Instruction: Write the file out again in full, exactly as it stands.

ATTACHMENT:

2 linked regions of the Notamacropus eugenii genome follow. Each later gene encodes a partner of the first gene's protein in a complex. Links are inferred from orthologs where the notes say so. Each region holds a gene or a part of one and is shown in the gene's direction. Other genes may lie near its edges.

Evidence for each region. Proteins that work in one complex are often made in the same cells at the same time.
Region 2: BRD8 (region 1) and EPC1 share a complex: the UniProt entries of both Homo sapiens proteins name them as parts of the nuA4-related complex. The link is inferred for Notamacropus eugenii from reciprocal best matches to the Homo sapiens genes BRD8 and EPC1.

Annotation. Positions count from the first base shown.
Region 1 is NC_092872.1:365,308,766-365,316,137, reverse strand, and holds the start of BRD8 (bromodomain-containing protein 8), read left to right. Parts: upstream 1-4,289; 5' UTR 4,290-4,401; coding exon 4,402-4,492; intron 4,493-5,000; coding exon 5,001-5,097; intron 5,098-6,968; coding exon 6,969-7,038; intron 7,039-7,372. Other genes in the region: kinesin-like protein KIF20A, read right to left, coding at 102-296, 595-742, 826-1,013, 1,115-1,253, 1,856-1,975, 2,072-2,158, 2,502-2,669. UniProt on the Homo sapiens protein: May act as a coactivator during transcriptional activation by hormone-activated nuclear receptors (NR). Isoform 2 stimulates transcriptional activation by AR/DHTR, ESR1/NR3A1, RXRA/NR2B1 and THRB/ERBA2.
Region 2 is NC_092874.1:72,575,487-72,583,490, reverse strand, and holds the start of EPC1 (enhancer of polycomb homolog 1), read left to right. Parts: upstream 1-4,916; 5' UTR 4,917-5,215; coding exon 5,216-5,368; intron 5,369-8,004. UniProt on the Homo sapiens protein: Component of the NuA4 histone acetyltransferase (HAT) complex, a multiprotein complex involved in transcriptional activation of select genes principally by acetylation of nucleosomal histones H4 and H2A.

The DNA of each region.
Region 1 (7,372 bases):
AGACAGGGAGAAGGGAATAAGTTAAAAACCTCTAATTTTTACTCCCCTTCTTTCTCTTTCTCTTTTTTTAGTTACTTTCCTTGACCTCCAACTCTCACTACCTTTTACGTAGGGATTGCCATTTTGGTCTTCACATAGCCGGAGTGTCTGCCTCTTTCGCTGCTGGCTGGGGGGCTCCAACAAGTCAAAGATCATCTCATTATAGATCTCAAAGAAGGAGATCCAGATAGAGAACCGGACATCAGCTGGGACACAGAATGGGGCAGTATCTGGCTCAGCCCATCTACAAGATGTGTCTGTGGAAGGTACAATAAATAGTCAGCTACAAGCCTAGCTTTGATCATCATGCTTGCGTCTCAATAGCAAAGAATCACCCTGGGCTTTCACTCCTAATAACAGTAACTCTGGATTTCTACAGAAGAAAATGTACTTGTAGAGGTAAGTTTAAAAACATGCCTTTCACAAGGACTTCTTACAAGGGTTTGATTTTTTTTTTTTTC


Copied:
2 linked regions of the Notamacropus eugenii genome follow. Each later gene encodes a partner of the first gene's protein in a complex. Links are inferred from orthologs where the notes say so. Each region holds a gene or a part of one and is shown in the gene's direction. Other genes may lie near its edges.

Evidence for each region. Proteins that work in one complex are often made in the same cells at the same time.
Region 2: BRD8 (region 1) and EPC1 share a complex: the UniProt entries of both Homo sapiens proteins name them as parts of the nuA4-related complex. The link is inferred for Notamacropus eugenii from reciprocal best matches to the Homo sapiens genes BRD8 and EPC1.

Annotation. Positions count from the first base shown.
Region 1 is NC_092872.1:365,308,766-365,316,137, reverse strand, and holds the start of BRD8 (bromodomain-containing protein 8), read left to right. Parts: upstream 1-4,289; 5' UTR 4,290-4,401; coding exon 4,402-4,492; intron 4,493-5,000; coding exon 5,001-5,097; intron 5,098-6,968; coding exon 6,969-7,038; intron 7,039-7,372. Other genes in the region: kinesin-like protein KIF20A, read right to left, coding at 102-296, 595-742, 826-1,013, 1,115-1,253, 1,856-1,975, 2,072-2,158, 2,502-2,669. UniProt on the Homo sapiens protein: May act as a coactivator during transcriptional activation by hormone-activated nuclear receptors (NR). Isoform 2 stimulates transcriptional activation by AR/DHTR, ESR1/NR3A1, RXRA/NR2B1 and THRB/ERBA2.
Region 2 is NC_092874.1:72,575,487-72,583,490, reverse strand, and holds the start of EPC1 (enhancer of polycomb homolog 1), read left to right. Parts: upstream 1-4,916; 5' UTR 4,917-5,215; coding exon 5,216-5,368; intron 5,369-8,004. UniProt on the Homo sapiens protein: Component of the NuA4 histone acetyltransferase (HAT) complex, a multiprotein complex involved in transcriptional activation of select genes principally by acetylation of nucleosomal histones H4 and H2A.

The DNA of each region.
Region 1 (7,372 bases):
AGACAGGGAGAAGGGAATAAGTTAAAAACCTCTAATTTTTACTCCCCTTCTTTCTCTTTCTCTTTTTTTAGTTACTTTCCTTGACCTCCAACTCTCACTACCTTTTACGTAGGGATTGCCATTTTGGTCTTCACATAGCCGGAGTGTCTGCCTCTTTCGCTGCTGGCTGGGGGGCTCCAACAAGTCAAAGATCATCTCATTATAGATCTCAAAGAAGGAGATCCAGATAGAGAACCGGACATCAGCTGGGACACAGAATGGGGCAGTATCTGGCTCAGCCCATCTACAAGATGTGTCTGTGGAAGGTACAATAAATAGTCAGCTACAAGCCTAGCTTTGATCATCATGCTTGCGTCTCAATAGCAAAGAATCACCCTGGGCTTTCACTCCTAATAACAGTAACTCTGGATTTCTACAGAAGAAAATGTACTTGTAGAGGTAAGTTTAAAAACATGCCTTTCACAAGGACTTCTTACAAGGGTTTGATTTTTTTTTTTTTC